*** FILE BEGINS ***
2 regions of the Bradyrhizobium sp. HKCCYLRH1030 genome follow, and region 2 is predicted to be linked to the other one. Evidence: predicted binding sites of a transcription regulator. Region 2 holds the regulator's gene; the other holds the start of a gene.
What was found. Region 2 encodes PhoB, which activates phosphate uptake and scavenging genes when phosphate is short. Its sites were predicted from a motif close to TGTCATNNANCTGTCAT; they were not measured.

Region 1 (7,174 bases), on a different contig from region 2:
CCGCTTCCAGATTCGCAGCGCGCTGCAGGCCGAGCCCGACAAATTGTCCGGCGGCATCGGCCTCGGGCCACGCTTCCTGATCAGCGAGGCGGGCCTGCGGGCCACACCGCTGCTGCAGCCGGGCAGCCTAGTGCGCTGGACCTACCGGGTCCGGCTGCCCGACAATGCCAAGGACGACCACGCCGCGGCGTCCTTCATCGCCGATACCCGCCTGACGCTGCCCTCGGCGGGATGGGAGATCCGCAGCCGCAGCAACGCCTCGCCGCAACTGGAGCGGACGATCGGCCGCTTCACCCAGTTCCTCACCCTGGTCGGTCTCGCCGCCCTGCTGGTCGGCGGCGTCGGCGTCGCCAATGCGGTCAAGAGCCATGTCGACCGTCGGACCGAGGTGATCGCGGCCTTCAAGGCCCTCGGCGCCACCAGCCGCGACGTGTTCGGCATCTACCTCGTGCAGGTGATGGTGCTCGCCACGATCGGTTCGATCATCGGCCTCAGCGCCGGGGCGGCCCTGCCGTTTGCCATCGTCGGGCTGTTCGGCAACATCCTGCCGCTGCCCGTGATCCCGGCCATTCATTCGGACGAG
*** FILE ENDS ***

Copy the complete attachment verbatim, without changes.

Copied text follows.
2 regions of the Bradyrhizobium sp. HKCCYLRH1030 genome follow, and region 2 is predicted to be linked to the other one. Evidence: predicted binding sites of a transcription regulator. Region 2 holds the regulator's gene; the other holds the start of a gene.
What was found. Region 2 encodes PhoB, which activates phosphate uptake and scavenging genes when phosphate is short. Its sites were predicted from a motif close to TGTCATNNANCTGTCAT; they were not measured.

Region 1 (7,174 bases), on a different contig from region 2:
CCGCTTCCAGATTCGCAGCGCGCTGCAGGCCGAGCCCGACAAATTGTCCGGCGGCATCGGCCTCGGGCCACGCTTCCTGATCAGCGAGGCGGGCCTGCGGGCCACACCGCTGCTGCAGCCGGGCAGCCTAGTGCGCTGGACCTACCGGGTCCGGCTGCCCGACAATGCCAAGGACGACCACGCCGCGGCGTCCTTCATCGCCGATACCCGCCTGACGCTGCCCTCGGCGGGATGGGAGATCCGCAGCCGCAGCAACGCCTCGCCGCAACTGGAGCGGACGATCGGCCGCTTCACCCAGTTCCTCACCCTGGTCGGTCTCGCCGCCCTGCTGGTCGGCGGCGTCGGCGTCGCCAATGCGGTCAAGAGCCATGTCGACCGTCGGACCGAGGTGATCGCGGCCTTCAAGGCCCTCGGCGCCACCAGCCGCGACGTGTTCGGCATCTACCTCGTGCAGGTGATGGTGCTCGCCACGATCGGTTCGATCATCGGCCTCAGCGCCGGGGCGGCCCTGCCGTTTGCCATCGTCGGGCTGTTCGGCAACATCCTGCCGCTGCCCGTGATCCCGGCCATTCATTCGGACGAG